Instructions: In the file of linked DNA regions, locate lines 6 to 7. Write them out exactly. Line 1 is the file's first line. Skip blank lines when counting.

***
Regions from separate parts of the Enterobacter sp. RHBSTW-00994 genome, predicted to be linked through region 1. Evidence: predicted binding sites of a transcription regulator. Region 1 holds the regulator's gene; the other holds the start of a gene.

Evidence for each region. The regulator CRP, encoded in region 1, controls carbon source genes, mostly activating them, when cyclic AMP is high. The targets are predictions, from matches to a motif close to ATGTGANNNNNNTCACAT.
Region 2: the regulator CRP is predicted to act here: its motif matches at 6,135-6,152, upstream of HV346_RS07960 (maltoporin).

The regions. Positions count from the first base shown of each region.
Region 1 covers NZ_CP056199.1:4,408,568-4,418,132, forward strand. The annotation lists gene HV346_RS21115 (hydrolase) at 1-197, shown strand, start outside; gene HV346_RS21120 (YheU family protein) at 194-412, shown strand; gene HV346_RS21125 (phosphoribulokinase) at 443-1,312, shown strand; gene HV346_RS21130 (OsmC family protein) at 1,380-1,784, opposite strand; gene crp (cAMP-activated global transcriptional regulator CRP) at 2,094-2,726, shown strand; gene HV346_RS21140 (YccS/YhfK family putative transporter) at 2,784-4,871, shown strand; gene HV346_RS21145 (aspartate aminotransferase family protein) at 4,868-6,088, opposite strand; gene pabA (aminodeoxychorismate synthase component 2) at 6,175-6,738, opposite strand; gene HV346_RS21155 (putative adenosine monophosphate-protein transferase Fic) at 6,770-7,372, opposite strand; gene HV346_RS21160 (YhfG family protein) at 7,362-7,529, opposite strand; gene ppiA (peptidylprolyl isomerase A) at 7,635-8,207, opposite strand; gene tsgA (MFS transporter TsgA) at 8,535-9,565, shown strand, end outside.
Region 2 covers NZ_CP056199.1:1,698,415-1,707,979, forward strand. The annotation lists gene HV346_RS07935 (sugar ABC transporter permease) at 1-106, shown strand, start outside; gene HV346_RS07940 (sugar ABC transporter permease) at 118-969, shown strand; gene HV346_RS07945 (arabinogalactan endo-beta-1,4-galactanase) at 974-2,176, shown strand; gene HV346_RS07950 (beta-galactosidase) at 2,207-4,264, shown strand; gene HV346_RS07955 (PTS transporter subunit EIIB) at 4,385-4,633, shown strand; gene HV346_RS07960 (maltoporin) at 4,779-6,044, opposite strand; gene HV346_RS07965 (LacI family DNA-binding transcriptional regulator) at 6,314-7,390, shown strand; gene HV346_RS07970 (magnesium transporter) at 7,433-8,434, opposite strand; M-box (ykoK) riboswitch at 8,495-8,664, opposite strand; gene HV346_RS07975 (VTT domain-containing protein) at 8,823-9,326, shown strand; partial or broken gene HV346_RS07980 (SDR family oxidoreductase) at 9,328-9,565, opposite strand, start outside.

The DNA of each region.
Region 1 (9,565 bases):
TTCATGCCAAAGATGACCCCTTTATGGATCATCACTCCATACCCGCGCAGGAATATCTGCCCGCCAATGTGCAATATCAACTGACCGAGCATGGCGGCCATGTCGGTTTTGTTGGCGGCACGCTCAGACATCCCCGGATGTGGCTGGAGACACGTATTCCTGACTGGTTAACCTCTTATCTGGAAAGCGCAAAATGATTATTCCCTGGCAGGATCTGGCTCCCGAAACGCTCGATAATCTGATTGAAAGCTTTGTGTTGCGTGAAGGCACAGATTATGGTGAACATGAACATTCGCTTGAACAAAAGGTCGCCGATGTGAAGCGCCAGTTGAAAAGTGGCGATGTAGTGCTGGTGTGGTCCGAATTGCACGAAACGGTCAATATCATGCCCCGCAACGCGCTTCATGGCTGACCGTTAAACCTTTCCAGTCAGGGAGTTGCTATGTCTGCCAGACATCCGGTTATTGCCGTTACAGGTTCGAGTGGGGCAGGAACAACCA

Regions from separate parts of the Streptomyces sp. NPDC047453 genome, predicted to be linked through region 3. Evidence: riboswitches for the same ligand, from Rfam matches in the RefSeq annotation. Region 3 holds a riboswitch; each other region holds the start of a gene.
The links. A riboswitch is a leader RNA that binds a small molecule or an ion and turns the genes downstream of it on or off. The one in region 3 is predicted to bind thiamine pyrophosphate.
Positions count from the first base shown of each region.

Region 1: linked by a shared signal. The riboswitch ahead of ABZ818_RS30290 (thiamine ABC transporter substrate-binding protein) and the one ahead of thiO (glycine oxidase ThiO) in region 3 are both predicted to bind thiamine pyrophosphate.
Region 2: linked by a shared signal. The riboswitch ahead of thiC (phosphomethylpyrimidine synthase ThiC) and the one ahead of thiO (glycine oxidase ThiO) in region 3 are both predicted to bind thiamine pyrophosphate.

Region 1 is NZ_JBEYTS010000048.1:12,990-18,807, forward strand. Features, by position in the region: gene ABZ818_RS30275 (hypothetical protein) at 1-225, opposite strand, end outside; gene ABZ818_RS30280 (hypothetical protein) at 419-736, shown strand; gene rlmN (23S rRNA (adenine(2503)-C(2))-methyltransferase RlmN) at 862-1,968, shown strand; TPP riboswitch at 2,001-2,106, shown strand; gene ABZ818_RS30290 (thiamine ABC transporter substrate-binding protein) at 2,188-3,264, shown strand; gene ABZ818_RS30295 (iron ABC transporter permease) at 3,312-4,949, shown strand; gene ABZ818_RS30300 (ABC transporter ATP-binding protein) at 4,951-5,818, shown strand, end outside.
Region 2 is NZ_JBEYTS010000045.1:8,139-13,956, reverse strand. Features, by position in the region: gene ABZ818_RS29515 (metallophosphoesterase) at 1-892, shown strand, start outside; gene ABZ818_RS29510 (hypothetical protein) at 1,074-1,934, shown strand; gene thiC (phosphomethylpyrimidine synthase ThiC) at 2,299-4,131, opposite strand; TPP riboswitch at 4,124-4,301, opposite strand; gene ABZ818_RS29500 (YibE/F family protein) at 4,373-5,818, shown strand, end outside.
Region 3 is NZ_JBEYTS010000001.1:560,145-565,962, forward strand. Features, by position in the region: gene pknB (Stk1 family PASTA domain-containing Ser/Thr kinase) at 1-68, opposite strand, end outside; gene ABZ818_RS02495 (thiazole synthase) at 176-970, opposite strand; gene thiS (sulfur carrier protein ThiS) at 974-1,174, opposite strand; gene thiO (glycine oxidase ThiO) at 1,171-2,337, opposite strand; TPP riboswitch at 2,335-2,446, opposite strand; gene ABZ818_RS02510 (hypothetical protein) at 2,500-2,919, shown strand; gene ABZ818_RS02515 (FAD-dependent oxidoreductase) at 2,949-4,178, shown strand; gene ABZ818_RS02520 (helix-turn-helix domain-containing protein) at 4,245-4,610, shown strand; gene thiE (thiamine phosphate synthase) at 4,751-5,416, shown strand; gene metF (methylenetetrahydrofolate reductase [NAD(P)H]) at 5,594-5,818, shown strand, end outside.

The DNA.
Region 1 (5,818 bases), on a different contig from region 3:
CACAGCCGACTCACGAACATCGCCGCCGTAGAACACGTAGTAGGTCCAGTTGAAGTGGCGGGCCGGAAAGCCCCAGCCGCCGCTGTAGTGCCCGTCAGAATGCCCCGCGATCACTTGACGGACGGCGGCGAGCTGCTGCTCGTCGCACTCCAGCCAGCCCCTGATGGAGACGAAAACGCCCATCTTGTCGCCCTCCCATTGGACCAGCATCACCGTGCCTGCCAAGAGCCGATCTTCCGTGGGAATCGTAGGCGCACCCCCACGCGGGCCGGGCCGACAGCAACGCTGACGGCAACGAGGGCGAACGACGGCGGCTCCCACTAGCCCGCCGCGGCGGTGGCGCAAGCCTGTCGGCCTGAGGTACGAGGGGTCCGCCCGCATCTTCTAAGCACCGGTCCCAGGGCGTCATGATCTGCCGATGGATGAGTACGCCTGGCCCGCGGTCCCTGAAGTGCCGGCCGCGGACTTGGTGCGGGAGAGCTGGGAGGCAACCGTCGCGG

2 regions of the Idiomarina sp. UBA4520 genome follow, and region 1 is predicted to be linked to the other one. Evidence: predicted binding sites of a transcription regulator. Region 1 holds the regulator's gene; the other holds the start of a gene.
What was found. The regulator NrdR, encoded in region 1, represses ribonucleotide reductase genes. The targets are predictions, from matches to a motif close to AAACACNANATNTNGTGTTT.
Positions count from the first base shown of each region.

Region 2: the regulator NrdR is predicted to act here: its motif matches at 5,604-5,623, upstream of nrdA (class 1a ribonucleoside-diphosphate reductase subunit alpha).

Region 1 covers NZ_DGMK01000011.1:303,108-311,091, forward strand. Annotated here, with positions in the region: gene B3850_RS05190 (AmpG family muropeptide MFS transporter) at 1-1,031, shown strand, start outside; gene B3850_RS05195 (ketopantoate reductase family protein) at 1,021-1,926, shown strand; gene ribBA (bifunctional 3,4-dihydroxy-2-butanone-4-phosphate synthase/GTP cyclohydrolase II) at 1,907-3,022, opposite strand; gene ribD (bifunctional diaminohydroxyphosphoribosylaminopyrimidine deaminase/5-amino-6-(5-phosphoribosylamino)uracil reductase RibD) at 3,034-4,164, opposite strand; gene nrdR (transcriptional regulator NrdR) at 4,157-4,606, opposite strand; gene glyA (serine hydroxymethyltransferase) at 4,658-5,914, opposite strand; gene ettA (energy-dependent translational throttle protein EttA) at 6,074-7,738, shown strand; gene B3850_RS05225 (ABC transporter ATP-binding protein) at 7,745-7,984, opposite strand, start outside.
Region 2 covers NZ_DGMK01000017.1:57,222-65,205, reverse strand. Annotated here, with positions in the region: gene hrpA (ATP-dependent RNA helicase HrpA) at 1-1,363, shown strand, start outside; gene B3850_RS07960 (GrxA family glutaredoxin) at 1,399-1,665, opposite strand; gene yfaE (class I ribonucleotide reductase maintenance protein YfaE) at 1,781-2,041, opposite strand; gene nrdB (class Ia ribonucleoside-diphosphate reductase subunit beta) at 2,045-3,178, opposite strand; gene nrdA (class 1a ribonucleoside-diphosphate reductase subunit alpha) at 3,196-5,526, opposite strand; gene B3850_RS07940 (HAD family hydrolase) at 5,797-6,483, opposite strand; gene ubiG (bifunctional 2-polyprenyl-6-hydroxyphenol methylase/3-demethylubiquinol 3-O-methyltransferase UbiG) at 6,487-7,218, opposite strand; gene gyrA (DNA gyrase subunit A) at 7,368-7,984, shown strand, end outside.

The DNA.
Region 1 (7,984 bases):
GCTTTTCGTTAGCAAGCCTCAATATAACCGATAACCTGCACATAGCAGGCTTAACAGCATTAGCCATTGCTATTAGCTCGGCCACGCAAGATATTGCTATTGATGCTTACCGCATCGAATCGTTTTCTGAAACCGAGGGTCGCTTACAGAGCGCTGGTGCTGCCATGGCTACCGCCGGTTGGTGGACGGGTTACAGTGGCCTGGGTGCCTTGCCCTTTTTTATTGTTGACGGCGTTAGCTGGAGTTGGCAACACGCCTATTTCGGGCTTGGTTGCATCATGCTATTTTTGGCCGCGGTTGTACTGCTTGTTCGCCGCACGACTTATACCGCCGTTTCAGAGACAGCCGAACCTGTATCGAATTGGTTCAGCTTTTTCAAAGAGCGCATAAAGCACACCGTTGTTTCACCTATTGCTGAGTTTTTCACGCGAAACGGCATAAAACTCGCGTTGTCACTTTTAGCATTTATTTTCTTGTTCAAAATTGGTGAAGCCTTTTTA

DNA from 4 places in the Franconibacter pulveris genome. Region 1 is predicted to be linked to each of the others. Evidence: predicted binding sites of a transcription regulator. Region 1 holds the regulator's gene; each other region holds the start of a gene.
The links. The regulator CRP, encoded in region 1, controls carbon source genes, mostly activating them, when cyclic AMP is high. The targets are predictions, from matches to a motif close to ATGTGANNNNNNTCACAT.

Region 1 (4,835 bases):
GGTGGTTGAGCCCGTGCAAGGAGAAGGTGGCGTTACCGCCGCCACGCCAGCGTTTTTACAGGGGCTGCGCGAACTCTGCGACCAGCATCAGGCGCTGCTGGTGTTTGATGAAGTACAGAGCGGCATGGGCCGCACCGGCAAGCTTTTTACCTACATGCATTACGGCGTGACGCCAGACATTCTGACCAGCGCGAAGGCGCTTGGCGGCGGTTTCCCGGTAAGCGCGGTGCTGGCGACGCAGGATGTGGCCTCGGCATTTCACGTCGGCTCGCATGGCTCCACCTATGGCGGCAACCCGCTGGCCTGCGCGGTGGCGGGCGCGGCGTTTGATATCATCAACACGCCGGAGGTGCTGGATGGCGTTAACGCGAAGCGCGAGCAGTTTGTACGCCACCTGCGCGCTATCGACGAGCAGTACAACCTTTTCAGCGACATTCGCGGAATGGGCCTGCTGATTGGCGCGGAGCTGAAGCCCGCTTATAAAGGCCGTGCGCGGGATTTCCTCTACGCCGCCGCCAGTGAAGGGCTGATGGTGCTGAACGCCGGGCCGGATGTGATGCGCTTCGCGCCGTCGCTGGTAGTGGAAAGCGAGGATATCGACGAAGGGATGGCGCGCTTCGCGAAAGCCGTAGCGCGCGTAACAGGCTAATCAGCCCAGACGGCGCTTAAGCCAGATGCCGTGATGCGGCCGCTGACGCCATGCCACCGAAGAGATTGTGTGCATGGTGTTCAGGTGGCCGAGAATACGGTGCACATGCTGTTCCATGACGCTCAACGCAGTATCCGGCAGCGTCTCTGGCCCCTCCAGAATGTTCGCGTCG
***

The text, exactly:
Region 2 covers NZ_CP056199.1:1,698,415-1,707,979, forward strand. The annotation lists gene HV346_RS07935 (sugar ABC transporter permease) at 1-106, shown strand, start outside; gene HV346_RS07940 (sugar ABC transporter permease) at 118-969, shown strand; gene HV346_RS07945 (arabinogalactan endo-beta-1,4-galactanase) at 974-2,176, shown strand; gene HV346_RS07950 (beta-galactosidase) at 2,207-4,264, shown strand; gene HV346_RS07955 (PTS transporter subunit EIIB) at 4,385-4,633, shown strand; gene HV346_RS07960 (maltoporin) at 4,779-6,044, opposite strand; gene HV346_RS07965 (LacI family DNA-binding transcriptional regulator) at 6,314-7,390, shown strand; gene HV346_RS07970 (magnesium transporter) at 7,433-8,434, opposite strand; M-box (ykoK) riboswitch at 8,495-8,664, opposite strand; gene HV346_RS07975 (VTT domain-containing protein) at 8,823-9,326, shown strand; partial or broken gene HV346_RS07980 (SDR family oxidoreductase) at 9,328-9,565, opposite strand, start outside.

The DNA of each region.